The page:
Turner raises all of these issues and more.  Can you imagine a Nat Turner day here in Virginia?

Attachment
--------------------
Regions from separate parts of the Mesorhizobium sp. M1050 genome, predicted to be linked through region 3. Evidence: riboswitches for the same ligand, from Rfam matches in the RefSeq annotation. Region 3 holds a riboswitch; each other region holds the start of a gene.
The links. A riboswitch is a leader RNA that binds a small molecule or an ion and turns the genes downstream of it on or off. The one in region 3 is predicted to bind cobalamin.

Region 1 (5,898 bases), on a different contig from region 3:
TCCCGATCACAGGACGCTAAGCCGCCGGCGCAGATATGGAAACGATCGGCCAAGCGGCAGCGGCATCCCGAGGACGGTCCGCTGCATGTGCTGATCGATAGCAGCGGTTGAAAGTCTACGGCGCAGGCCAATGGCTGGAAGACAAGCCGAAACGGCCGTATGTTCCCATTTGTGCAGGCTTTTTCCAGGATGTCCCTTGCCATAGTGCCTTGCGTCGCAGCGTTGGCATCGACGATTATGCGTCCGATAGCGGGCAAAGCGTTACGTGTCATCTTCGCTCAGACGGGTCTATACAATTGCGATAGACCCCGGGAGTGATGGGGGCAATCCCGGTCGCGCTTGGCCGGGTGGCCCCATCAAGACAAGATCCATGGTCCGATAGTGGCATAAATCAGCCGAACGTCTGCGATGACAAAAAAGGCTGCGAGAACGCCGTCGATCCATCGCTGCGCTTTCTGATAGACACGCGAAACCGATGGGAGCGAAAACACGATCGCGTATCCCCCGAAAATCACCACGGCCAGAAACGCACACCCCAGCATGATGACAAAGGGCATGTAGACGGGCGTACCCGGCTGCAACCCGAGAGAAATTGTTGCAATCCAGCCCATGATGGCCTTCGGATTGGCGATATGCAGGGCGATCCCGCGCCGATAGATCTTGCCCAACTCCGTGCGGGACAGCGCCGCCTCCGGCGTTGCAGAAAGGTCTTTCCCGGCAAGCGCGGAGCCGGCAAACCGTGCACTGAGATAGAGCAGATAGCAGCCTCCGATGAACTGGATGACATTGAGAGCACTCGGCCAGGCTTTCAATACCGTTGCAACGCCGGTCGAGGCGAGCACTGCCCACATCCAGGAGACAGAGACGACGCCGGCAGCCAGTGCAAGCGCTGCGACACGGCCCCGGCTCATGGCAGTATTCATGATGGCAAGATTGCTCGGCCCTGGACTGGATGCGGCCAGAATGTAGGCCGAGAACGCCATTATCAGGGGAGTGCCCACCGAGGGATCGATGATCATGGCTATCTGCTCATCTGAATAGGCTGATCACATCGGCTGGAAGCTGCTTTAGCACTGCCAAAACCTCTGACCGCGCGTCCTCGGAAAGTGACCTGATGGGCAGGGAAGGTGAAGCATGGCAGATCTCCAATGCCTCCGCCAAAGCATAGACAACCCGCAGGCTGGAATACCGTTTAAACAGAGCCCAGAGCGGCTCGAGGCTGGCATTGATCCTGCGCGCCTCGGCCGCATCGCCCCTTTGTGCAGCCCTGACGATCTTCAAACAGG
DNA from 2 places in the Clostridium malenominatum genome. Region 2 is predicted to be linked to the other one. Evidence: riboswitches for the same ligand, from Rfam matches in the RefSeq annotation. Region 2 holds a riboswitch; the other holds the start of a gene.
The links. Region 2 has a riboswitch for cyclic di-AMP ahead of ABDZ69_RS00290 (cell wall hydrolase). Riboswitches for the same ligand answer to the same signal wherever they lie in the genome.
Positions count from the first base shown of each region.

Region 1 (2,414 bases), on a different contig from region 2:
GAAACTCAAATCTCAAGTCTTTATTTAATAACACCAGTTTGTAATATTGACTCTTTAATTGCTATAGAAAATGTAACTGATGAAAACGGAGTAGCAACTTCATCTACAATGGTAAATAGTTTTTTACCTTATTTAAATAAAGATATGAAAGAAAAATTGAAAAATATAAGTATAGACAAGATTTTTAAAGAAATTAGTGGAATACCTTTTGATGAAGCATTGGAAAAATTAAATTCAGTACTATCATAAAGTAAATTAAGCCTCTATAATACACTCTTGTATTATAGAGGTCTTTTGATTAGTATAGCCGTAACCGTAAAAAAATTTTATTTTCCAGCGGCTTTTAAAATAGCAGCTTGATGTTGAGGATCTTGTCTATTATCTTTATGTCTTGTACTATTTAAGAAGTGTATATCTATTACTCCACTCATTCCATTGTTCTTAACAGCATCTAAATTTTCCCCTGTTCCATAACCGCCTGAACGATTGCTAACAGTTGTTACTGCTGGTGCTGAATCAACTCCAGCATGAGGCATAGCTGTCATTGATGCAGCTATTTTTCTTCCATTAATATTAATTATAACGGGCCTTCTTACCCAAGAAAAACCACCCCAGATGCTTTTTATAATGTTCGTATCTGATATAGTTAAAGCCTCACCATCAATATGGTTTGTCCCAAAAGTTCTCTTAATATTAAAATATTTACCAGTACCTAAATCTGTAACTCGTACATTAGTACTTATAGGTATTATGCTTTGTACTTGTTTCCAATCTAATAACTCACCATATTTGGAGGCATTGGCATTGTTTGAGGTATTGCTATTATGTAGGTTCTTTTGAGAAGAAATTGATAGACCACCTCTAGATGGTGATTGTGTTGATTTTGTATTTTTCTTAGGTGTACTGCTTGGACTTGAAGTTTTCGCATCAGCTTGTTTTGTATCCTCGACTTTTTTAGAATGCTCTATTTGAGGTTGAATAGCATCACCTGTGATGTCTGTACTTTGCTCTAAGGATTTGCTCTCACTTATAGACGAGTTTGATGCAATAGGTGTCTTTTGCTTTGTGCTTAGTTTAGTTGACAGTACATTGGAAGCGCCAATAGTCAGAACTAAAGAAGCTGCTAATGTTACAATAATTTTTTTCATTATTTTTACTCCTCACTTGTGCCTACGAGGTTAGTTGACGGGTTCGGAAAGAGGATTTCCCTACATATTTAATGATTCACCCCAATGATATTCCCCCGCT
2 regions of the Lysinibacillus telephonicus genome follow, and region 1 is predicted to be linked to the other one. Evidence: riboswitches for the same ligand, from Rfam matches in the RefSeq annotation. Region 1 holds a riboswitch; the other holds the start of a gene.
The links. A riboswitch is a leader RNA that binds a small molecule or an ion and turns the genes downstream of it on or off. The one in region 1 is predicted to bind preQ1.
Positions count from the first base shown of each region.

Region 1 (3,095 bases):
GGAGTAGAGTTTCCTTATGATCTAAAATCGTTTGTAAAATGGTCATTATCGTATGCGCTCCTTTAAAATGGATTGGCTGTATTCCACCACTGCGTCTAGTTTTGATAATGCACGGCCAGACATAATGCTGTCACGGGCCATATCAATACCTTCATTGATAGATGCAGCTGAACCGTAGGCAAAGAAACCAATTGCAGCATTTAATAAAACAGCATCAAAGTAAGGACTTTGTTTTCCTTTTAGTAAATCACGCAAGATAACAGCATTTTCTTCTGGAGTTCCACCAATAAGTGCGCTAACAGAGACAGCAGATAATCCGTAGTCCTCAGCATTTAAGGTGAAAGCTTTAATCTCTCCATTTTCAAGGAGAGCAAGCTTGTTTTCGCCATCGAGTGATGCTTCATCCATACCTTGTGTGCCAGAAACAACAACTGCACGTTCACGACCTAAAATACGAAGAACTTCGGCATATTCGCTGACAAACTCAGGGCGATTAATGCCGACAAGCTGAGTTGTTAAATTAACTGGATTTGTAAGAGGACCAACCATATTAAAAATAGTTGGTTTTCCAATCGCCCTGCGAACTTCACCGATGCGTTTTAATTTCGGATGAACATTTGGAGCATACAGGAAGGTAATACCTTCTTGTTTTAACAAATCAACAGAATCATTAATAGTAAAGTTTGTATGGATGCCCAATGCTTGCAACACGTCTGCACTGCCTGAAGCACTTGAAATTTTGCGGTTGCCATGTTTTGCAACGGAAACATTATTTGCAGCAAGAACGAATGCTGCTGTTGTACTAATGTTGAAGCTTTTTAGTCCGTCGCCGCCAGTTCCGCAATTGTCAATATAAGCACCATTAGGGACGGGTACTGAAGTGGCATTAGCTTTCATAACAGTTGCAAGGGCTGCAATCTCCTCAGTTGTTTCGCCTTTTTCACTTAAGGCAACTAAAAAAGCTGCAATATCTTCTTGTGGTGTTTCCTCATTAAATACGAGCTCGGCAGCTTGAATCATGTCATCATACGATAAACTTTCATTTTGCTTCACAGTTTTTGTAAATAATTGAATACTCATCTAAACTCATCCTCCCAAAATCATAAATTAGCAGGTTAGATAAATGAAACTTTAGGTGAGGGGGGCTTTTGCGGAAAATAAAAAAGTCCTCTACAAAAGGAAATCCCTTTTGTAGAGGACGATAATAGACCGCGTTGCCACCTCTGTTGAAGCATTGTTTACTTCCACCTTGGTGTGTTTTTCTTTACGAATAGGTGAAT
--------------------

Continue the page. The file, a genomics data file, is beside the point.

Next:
Update: Thanks to everyone who stopped by today. Friday is usually slow around here, but yesterday’s- and especially today’s posts clearly made an impact. My stats counter went through the roof. There is something quite powerful about blogging. On this Lee-Jackson Day I managed to steer at least a small portion of the public discussion in the direction of another Virginian who I believe deserves to be acknowledged in a more public way. [Please keep in mind the nature of a blog post.  Most of my posts reflect topics that I think about over time and rarely reflect conclusions that are set in stone.  Please feel free to challenge me and offer a different perspective.  I have nothing to lose, but ideas that I had not considered.]  A number of Yahoo groups picked up the post as well as the Civil War Talk Forum.  Even my friend in Fredericksburg, who never fails to point out how unimportant I am, chose to link to one of my comments. It’s a sign of just how unimportant I am that he would devote his blog to me on this Lee-Jackson Day. I am truly blessed with so many devoted readers.